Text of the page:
Severe Thunderstorms Near Two Guns

By late morning it was evident that convection was going to be interesting. Updrafts were quite vigorous and there was pileus atop many updrafts.

I thought about photographing storms but got sidetracked. Then I heard the first Severe Thunderstorm Warning on NOAA Weather Radio. Less than an hour later a Tornado Warning was issued.

I looked at the radar data for the warned storm but was unable to see a clearly defined mesocyclone or tornado vortex signature (TVS). As it turns out, this was a non-supercell tornado (NST), sometimes called a landspout—and landspouts are often difficult to detect by radar.

This warning finally got my attention. A short while later, I headed out the door to see if any other storms would be as interesting as this one. I drove east towards some existing convection near and north of Winslow—stopping frequently to take photographs.

New convection forming to the WNW of Two Guns, Arizona. (1651 MST 21 October 2018. )
New convection forming to the WNW of Two Guns, Arizona. (1651 MST 21 October 2018. )

New storms then began to form back to the west and I set my sights on these. By this time, I had moved back west to the Two Guns exit on Interstate 40. Two Guns is now a ghost town and there are several old and interesting buildings in the area. I set up so that I could photograph both the old buildings and the storm. That worked out well.

Strong thunderstorm N of Two Guns, AZ. (1707 MST 21 October 2018)
Strong thunderstorm N of Two Guns, AZ. (1707 MST 21 October 2018)

Then it was time to move to the north side of I-40 so I could get some photos without any buildings in the way. You know—just in case a tornado formed.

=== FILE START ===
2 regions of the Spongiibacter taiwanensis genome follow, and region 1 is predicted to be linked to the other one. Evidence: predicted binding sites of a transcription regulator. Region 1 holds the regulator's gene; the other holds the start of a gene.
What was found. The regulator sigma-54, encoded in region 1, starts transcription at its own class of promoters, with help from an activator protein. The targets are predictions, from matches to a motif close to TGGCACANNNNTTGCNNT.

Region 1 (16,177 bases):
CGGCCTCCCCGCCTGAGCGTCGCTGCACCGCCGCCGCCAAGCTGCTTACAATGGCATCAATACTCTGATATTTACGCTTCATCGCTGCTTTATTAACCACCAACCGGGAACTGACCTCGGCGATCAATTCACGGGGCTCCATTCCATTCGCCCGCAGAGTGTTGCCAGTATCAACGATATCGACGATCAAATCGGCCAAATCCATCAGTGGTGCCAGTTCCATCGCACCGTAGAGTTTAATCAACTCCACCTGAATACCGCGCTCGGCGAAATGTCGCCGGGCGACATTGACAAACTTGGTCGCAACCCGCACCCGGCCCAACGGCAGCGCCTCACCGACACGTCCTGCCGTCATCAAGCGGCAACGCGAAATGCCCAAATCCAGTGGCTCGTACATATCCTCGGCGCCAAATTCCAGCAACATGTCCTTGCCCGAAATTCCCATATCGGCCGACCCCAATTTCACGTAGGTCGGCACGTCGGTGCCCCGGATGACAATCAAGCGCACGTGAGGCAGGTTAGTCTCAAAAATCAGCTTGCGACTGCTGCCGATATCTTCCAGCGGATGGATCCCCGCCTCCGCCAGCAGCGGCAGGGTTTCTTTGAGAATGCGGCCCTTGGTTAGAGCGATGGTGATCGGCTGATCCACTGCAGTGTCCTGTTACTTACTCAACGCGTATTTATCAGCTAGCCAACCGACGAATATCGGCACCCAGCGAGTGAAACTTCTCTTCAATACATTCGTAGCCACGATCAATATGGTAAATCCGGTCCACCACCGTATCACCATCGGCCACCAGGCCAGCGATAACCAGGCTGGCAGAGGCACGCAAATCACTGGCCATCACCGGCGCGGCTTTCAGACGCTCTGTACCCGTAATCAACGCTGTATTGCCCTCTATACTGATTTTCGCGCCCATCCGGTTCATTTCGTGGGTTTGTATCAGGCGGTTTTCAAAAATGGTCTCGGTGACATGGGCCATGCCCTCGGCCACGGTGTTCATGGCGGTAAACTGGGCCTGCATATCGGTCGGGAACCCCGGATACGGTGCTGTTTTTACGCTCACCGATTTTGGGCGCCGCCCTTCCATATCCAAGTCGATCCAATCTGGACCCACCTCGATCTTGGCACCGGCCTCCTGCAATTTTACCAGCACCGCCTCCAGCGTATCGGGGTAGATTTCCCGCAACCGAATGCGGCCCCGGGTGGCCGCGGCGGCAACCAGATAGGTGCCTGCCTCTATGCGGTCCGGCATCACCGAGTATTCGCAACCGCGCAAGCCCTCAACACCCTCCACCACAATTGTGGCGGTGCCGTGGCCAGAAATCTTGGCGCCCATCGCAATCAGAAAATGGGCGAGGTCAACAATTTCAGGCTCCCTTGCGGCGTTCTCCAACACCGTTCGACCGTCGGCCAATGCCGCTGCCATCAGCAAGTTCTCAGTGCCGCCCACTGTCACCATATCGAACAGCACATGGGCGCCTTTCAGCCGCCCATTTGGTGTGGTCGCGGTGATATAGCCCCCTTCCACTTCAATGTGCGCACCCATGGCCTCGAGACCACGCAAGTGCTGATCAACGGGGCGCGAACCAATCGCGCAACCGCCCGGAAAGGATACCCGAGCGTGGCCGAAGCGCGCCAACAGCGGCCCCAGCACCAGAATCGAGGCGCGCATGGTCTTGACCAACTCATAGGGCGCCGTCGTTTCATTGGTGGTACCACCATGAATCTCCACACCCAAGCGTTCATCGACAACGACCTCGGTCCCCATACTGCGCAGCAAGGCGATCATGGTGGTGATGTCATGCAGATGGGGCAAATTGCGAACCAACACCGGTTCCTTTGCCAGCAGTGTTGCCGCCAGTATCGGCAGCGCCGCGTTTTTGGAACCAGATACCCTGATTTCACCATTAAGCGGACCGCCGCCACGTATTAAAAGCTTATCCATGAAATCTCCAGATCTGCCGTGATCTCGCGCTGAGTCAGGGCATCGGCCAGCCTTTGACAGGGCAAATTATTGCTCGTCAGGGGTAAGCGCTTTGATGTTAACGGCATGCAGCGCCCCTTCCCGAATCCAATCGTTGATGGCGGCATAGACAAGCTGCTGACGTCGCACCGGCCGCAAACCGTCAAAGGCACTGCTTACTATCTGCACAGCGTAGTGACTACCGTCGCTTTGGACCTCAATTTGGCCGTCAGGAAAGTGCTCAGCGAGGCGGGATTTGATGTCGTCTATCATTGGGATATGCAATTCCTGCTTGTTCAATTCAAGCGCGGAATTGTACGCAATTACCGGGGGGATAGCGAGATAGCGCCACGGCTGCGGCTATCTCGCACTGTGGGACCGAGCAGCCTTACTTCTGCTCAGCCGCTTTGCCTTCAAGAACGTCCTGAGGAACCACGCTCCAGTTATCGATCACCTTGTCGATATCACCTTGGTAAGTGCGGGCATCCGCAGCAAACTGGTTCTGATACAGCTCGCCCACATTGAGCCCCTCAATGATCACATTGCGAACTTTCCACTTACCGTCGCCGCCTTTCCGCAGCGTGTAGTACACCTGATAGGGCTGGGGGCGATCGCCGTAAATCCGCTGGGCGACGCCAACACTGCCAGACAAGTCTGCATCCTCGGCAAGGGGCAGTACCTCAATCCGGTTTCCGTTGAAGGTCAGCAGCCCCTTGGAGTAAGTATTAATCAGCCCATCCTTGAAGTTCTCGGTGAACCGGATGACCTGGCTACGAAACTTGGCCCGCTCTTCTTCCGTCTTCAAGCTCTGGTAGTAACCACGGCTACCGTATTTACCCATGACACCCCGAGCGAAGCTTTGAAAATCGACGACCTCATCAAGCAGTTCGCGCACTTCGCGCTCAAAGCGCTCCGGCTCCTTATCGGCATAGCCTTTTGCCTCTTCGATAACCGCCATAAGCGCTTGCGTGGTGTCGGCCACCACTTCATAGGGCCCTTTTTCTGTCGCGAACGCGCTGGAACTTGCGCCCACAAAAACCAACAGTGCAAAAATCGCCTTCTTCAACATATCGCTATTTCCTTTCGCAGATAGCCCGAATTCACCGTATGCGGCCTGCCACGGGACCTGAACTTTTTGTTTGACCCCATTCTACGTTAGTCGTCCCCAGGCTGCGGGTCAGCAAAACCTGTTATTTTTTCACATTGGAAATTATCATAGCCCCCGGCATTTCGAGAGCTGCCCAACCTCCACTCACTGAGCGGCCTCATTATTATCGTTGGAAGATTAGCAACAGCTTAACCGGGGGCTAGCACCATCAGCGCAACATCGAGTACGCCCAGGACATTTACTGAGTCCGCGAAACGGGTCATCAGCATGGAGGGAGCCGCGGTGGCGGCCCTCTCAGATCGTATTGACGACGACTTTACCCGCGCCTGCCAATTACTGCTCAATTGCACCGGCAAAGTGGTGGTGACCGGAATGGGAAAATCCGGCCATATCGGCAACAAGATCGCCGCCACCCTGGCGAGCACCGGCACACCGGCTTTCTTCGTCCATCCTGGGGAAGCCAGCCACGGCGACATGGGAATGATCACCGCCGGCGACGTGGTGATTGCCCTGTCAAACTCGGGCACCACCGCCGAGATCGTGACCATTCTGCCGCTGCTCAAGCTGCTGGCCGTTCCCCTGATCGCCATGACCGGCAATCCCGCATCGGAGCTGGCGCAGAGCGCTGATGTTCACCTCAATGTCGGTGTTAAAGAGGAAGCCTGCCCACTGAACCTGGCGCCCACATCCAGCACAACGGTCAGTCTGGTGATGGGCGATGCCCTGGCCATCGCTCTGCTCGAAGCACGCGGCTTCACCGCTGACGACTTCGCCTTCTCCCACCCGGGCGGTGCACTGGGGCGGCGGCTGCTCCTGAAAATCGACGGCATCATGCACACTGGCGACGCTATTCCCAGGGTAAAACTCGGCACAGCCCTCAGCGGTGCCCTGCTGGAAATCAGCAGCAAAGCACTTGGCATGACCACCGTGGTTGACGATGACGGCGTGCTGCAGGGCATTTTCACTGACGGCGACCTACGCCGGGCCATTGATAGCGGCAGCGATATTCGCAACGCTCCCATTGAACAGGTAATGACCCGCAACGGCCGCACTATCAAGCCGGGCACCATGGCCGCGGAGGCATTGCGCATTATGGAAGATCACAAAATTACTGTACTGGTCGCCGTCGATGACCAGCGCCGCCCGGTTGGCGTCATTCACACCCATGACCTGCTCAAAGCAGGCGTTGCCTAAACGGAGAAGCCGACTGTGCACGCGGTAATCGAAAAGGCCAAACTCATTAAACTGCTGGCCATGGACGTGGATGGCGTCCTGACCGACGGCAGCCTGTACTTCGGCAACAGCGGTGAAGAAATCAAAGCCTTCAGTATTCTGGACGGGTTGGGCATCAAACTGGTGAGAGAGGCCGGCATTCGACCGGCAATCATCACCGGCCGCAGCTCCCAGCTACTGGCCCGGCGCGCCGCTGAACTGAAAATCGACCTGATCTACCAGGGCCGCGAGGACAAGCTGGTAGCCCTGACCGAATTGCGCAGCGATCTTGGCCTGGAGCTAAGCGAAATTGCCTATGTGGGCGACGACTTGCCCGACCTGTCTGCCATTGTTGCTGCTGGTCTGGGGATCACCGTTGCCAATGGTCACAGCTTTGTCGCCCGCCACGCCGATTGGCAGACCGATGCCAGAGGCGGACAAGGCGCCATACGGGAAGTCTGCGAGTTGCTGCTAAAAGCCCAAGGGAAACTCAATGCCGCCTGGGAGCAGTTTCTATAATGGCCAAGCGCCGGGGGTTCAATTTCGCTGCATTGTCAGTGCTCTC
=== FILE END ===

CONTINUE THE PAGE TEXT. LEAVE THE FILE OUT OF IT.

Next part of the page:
Supercell thunderstorm north of Two Guns, AZ. (1714 MST 21 October 2018)
Supercell thunderstorm north of Two Guns, AZ. (1714 MST 21 October 2018)

No tornadoes were observed although for a brief period the visual appearance and radar depiction suggested that the storm was developing supercell characteristics and had some rotation.

As the storm moves to the ENE light from the setting sun illuminates the foreground. (1725 MST 21 October 2018)
As the storm moves to the ENE light from the setting sun illuminates the foreground. (1725 MST 21 October 2018)
Sunset colors illuminate the storm as it moves to the ENE. (1729 MST 21 October 2018)
Sunset colors illuminate the storm as it moves to the ENE. (1729 MST 21 October 2018)
Sunset colors. (1733 MST 21 October 2018)
Sunset colors. (1733 MST 21 October 2018)
Cumulus convection takes on pastel colors as the sun sets. (1742 MST 21 October 2018)
Cumulus convection takes on pastel colors as the sun sets. (1742 MST 21 October 2018)

I shot both still images and video. Unfortunately, the dynamic range from the brilliantly lit updraft to the dark shadowy areas elsewhere was too much for the video and portions of the updraft were overexposed.

 

Still, the video shows some interesting evolution. Thirty minutes (1711–1741 MST) of raw video was compressed into ~18 seconds.

 

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